The Isolation Series: Books

As these tough times continue I thought I’d offer you some book recommendations to get you through the ever-increasing period of lockdown. As always there are familiar favourites which warrant a re-read and others that I hope you will enjoy as much as I did. All the books featured came to me at a time of reflection and stillness, therefore, I had time to absorb their messages and get to know them assiduously. I hope in this time of isolation you take solace in the seclusion and make the most of the bad situation.  

Stay safe.

You Are Here: Art After The Internet
Omar Kholeif (Editor)

These collected essays (including 'The Context of the Digital: A Brief Inquiry into Online Relationships' by Gene McHugh which provided inspiration for the title of The 1975's third studio album) explore contemporary conceptualisations on culture in a 'post-internet' society. Engagingly, Kholeif splits the book into thirds, starting with 'Essays' that set up the theory that is analysed further in the 'Provocations' and 'Projects' sections. ‘New aesthetics’ and digitally curating art (hinting at the rise of playlist culture on streaming services such as Spotify) within the ‘post-internet’ age are also prevalent and explored thoroughly. Perhaps most important, however, are the questions the collection raises between the relationship between art and the internet. How can the two coincide? Can they coexist? If so, is there a way for them to form a symbiotic relationship? If these questions prick your mind this is the book for you.

Brideshead Revisited: The Sacred & Profane Memories of Captain Charles Ryder
Evelyn Waugh

I find it hard to write about this book, it is, after all, my favourite. Therefore, and I think for a ‘favourite’ of any nature, it is hard to put into words abstract thoughts, emotions and memories and not just set about emanating subjective admiration and praise. Consequently, I obviously highly recommend you read the book. However, I fear my review of this book will be the least objective evaluation to ever bestow literary criticism. Therefore, I will share my experiences of the previously stated abstractions from my time with the book. My thoughts surrounding Brideshead Revisited were, for a long time, clouded by the numerous recommendations to read it from my father (who named me after two characters from the book: Charles and Sebastian). If we’re being honest we all go through an age when we won’t listen to our parents, particularly their literary recommendations. For that reason, it took me years to actually bother even looking at the synopsis and picking up a copy. Time has a peculiar way of altering our mental perspectives. My reading of Brideshead coincided with an intense period of nostalgia within my own life, arguably the main theme of the novel, therefore, this emotion was escalated. Due to this vivid, nostalgic memories came rushing to me during and after my time with the book. All this culminated in a perfect day shared with my father wandering the grounds of Castle Howard (the location of Brideshead in the 1981 TV adaptation). This feeling is so eloquently epitomised by Waugh when he writes:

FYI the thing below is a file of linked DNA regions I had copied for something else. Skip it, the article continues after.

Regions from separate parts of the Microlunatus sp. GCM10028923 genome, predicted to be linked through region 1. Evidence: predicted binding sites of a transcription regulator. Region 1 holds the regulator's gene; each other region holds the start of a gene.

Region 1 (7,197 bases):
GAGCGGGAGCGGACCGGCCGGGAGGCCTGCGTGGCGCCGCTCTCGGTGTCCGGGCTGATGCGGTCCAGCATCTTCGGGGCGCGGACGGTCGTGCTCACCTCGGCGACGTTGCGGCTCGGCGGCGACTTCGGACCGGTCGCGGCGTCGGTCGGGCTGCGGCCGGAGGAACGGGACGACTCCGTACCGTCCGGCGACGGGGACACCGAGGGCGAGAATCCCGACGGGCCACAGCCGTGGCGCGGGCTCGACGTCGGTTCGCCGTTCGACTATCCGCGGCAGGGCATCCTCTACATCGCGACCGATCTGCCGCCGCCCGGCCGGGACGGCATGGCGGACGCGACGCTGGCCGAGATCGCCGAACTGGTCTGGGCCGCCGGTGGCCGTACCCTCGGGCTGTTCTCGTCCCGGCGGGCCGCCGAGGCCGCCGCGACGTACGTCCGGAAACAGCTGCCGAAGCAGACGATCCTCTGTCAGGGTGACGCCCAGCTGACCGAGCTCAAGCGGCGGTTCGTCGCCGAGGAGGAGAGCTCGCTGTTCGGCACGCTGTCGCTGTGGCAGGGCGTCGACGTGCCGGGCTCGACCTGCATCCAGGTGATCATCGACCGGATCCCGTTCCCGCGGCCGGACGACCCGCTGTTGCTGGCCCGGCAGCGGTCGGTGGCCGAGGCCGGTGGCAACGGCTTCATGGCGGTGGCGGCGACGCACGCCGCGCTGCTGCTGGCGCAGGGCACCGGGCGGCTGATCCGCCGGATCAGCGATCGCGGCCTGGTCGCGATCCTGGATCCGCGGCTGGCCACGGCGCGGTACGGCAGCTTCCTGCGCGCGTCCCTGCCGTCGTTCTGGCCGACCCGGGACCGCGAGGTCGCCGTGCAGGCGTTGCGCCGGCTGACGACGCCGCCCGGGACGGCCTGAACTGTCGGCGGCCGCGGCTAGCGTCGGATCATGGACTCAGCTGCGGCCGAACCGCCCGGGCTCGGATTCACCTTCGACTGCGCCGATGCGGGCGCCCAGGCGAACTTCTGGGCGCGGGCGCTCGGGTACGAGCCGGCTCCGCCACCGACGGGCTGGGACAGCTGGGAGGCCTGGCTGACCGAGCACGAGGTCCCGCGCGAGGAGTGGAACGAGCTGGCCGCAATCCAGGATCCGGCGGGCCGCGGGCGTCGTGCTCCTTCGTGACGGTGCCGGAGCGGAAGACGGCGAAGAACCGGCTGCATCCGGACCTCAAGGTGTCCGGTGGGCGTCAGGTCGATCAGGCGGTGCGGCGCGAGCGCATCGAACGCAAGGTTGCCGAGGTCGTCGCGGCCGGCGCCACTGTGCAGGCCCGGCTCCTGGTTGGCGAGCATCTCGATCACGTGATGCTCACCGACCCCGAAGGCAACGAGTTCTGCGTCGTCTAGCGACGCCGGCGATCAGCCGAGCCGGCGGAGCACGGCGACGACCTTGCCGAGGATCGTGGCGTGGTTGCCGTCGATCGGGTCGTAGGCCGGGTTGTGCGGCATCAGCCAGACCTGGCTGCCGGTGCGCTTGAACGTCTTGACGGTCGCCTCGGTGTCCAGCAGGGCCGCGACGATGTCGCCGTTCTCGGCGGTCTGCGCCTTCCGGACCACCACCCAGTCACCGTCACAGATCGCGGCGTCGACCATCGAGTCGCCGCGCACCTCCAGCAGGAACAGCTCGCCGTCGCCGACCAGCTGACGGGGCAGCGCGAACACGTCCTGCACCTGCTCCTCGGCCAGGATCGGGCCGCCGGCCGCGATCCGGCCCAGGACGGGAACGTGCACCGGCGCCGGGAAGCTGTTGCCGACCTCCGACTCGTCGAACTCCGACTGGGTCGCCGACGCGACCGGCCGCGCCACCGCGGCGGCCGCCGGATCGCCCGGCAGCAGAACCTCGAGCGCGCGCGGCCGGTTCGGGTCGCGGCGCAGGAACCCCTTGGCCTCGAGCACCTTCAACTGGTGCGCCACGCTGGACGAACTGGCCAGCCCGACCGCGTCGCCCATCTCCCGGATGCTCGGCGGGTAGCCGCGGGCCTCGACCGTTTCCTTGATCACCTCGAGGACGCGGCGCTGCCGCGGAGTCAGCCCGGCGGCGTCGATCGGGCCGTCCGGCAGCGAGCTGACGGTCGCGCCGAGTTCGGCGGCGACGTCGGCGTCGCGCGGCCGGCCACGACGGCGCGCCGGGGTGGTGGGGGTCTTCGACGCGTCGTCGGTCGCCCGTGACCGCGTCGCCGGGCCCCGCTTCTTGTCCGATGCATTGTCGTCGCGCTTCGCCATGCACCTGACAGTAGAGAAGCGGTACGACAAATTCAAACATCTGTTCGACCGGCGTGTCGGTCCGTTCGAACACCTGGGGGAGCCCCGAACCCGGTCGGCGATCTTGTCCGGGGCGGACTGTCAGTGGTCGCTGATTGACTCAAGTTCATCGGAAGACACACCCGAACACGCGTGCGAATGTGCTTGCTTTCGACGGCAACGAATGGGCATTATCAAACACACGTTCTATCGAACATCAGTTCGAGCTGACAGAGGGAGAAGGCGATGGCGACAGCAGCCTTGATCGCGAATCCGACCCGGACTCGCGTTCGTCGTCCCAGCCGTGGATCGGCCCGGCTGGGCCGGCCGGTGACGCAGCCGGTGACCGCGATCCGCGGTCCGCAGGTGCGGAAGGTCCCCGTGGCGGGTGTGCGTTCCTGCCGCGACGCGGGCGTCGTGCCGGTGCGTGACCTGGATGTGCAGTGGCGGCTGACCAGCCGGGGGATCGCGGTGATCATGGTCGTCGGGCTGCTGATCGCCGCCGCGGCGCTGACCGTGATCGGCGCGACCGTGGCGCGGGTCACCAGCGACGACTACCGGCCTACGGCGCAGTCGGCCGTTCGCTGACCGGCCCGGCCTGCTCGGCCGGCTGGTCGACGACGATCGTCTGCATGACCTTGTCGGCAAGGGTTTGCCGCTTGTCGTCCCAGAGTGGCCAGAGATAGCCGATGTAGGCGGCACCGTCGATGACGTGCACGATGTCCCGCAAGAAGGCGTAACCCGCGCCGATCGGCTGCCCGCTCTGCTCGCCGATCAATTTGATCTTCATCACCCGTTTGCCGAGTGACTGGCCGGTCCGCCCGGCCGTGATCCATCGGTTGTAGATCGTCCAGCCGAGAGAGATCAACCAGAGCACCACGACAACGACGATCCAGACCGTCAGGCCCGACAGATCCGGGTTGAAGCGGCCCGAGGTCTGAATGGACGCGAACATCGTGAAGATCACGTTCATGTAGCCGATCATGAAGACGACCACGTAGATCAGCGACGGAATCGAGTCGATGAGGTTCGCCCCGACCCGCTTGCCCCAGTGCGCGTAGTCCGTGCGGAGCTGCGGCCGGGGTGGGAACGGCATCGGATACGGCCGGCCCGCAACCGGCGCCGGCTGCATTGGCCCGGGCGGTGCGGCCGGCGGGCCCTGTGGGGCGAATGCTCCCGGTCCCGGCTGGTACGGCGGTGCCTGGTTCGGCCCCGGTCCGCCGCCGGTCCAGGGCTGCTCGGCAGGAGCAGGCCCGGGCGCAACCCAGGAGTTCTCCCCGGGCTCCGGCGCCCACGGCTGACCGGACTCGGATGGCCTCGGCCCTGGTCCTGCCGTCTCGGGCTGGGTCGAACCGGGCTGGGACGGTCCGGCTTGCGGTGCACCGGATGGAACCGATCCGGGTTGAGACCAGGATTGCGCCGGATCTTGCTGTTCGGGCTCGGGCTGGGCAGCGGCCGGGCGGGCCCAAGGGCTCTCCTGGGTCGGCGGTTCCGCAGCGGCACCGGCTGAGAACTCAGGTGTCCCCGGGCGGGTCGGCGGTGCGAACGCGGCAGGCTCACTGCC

“If it could only be like this always – always summer, always alone, the fruit always ripe and Aloysius in a good temper...”

The Strawberry Statement: Notes of a College Revolutionary
James Simon Kunen

In, The Strawberry Statement  Kunen accounts his time at Columbia University between 1966 - 1968 with particular attention to the student protests and takeover of the offices in April 1968. Kunen writes about this contemporaneous time of turmoil in an engaging way composing the book in a diary-style. Kunen remains an objective observer throughout even though he sides with the student body against the universities contributions to the government’s war efforts in Vietnam. As well as the political writings at the centre of the book Kunen also explore philosophical ideas surrounding life and the role of the ‘youth’. Thoughtful and captivating but never getting bogged down in academic intricacies Kunen comes out with statements such as: “We youths say "like" all the time because we mistrust reality. It takes a certain commitment to say something is. Inserting "like" gives you a bit more running room.” A must-read for anyone interested in 60s culture, in particular, America’s involvement in Vietnam from a homefront perspective. 

Howl and Other poems 
Allen Ginsberg

An inspiration to the whole ethos of the 60s counter-culture, the beat writers changed the landscape of not only literature but also the cultural consciousness of the West. The epitome of this is Ginsberg’s epic Howl which utilises the beat convention of writing in a stream of consciousness style (championed by Jack Kerouac in On The Road). It speaks of snippets of autobiographical moments as well as the lives of Ginsberg’s contemporaries which illuminates truths of America in the generation it was written. A cultural milestone in terms of literary diversity.